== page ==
The Redskins need more from Wilbur Jackson -- who cost them two No. 2 draft choices and is averaging just 2.6 yards a carry from his new halfback position -- because leading rusher Rickey Claitt is hobbled with a sprained ankle and probably will see limited duty at best.

But Clarence Harmon, who didn't play last week because of an ankle injury, is healthy enough to resume starting duty at fullback in Claitt's place. The Redskins also probably will add halfback Ike Forte to the roster off the injured reserve list.

"This team just needs a win desperately," Harmon said. "We've got to ease the pressure that's built up. And we know the last Monday night game we had (the loss to Dallas) was an El Stinko. We were embarrassed and we'd like to make up for that. Anyway, everyone always gets up for Monday night." l

Although Pardee isn't saying so, there is a feeling among the Redskins that their defense can control the Bronco offense, which also has stuttered all season.

Pardee has made one significant change, switching to Tony Peters at strong safety in place of veteran Ken Houston, long the heart of the defense. The move was made because the Redskins have given up too many long plays that have overshadowed an otherwise fairly consistent performance. And Houston has been involved in a good share of those long-distance mistakes.

Denver is not noted for its quick striking power, especially on the grounds. The Broncos rely on prodders like Otis Armstrong and Jim Jensen to ground out yardage and not make mistakes. That tactic worked as long as the defense was forcing turnovers, which isn't happening very much this season. But Denver is certain to test the Redskin rushing defense, which hasn't played well this season.

Matt Robinson, obtained in an off-season trade with the Jets, will start at quarterback, but Coach Red Miller is quick to send in veteran Craig Morton if the offense bogs down. Both quarterbacks like to throw to receiver Rick Upchurch, the only fast end on the roster.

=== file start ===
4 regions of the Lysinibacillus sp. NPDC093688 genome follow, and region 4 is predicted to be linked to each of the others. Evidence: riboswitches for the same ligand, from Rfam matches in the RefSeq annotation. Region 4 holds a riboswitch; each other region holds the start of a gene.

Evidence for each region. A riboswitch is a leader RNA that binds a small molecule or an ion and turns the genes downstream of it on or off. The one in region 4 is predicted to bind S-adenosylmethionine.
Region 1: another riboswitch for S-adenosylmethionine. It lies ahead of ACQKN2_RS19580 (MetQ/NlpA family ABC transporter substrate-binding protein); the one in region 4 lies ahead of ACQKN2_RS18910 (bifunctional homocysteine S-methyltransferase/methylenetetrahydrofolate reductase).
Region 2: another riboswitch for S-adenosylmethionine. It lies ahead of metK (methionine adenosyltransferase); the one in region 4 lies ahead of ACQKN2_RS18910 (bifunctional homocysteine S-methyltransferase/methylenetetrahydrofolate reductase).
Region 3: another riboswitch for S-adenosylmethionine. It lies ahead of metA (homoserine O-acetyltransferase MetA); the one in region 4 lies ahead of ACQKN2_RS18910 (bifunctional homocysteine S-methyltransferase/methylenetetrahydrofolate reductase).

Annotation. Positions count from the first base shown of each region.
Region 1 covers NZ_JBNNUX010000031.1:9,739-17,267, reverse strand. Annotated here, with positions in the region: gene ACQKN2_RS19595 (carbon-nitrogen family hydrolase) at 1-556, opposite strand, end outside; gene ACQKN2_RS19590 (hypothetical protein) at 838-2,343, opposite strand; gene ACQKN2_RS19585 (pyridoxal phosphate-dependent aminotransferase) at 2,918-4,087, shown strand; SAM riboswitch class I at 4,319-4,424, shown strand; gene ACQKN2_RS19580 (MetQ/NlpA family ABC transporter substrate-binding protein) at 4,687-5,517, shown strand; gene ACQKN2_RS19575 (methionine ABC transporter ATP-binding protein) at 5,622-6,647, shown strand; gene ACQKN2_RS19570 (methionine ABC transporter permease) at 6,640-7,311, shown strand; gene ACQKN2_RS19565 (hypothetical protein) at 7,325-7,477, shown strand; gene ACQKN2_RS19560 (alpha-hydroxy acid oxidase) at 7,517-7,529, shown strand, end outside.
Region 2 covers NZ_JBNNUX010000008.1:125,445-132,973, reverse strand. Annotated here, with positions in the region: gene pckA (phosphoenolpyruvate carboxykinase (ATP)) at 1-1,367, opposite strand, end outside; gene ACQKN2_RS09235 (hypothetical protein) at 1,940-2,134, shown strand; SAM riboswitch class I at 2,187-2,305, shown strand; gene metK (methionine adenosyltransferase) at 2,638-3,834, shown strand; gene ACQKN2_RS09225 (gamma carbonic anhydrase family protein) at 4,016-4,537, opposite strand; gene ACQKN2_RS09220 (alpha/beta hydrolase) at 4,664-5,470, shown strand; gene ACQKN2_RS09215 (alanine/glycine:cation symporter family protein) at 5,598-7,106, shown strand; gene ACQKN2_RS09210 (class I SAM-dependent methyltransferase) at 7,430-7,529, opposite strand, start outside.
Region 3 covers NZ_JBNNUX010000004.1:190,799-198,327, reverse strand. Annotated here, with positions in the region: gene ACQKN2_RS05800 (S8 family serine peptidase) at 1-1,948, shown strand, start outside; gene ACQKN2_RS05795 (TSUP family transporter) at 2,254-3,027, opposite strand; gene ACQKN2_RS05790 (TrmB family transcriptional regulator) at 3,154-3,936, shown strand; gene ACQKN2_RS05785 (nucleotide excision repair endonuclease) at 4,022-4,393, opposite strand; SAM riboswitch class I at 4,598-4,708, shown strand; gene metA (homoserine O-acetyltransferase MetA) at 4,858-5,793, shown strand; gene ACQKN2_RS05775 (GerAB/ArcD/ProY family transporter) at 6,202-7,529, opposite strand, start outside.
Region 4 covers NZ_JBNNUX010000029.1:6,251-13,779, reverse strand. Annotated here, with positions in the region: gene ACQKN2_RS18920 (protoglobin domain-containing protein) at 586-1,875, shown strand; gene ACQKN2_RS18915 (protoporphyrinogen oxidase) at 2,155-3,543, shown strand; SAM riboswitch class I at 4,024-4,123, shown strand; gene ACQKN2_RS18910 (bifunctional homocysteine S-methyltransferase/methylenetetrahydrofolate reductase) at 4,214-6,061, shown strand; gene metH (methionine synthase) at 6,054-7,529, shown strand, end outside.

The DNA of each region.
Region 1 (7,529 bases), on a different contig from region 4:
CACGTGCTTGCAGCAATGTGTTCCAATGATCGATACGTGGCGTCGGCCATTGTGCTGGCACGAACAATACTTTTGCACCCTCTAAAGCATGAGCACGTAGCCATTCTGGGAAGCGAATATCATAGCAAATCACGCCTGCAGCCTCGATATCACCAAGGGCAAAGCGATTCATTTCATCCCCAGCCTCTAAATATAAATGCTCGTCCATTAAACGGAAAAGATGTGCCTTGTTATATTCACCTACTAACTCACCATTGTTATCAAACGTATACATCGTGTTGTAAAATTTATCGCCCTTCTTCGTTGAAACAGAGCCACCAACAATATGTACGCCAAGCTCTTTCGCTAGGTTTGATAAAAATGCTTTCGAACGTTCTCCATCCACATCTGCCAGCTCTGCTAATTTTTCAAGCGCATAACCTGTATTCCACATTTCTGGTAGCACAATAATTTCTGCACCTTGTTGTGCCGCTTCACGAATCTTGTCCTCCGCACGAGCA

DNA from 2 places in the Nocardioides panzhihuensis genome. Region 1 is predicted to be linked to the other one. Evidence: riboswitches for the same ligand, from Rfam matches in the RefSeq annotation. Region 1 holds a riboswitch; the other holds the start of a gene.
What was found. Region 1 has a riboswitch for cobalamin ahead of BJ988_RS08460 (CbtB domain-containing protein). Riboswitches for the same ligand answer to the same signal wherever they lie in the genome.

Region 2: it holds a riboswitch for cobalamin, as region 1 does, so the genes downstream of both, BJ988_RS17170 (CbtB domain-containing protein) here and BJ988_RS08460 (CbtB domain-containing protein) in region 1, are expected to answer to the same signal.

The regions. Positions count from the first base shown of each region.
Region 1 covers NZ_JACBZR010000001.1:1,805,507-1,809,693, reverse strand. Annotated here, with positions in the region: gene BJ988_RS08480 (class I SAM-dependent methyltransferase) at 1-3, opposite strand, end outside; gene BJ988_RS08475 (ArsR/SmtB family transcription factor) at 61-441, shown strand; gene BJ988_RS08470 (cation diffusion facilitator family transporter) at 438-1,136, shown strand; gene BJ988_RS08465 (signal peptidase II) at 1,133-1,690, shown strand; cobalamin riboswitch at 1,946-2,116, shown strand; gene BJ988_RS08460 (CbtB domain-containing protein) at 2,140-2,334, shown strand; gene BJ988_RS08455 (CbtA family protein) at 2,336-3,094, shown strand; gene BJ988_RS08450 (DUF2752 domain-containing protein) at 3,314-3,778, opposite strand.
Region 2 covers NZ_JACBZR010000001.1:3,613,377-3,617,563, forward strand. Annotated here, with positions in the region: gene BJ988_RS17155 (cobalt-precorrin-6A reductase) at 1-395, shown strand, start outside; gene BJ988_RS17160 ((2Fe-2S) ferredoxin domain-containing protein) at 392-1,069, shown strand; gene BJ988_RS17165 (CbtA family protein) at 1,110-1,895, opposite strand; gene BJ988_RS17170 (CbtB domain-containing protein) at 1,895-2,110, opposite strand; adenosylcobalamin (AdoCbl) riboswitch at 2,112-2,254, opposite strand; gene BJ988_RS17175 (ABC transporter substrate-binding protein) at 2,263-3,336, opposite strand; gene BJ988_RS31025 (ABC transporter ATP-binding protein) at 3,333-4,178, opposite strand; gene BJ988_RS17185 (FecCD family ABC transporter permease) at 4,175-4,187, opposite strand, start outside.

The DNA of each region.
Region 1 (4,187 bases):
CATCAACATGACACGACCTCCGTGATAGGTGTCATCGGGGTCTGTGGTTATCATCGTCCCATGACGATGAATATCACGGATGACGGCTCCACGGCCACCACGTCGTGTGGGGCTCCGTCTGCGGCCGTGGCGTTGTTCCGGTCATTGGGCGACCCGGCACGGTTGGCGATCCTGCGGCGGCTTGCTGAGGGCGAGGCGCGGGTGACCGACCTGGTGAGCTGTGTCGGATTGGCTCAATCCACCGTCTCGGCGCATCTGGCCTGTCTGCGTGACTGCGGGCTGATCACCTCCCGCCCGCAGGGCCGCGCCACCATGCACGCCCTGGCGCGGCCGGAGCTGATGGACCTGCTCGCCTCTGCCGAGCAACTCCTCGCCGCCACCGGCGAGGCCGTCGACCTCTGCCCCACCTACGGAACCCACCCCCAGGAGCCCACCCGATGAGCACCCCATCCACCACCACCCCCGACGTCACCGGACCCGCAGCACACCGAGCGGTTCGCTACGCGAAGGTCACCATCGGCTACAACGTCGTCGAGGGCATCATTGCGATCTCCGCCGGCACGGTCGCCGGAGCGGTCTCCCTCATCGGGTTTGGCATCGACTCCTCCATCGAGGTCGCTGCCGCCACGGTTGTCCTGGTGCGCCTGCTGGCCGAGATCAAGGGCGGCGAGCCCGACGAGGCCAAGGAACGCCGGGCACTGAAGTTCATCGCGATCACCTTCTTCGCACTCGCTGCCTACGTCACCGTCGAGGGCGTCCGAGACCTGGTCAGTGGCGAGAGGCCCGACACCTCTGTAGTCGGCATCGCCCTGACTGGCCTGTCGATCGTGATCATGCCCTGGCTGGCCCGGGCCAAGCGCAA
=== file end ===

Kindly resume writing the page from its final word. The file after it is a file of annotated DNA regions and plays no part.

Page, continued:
The one major advantage Denver has over the Redskins is kicking: Fred Steinfort is 10 of 12 on field goal attempts. Mark Moseley is two of 10.

Moseley is shelving his old kicking shoe, the one the Cowboys said was filled with lead, and will use a new model.

"Why not? I've tried everything else," he said. "Maybe this will be the one thing that will snap me out of this. I've had the shoe for a couple of weeks now and I've used it in practice and it's felt great."

Moseley has been accurate this week in practice. He also has been under intense scrutiny from the coaching staff and has been filmed from all angles.

"We didn't see anything significant in the films," Pardee said. "But this is the best Mark has kicked all year. He's hit it strong and long. I think he's ready to break out of it right now."

Moseley normally does not kick extensively between games once the season is under way. But as his misfortunes have escalated, he has hit more and more practice kicks. Pardee, however, thinks his difficulties have been created because everyone is thinking too much. "I want them just to go out there and kick and not worry about the wind or the time on the clock or what they have done in the past."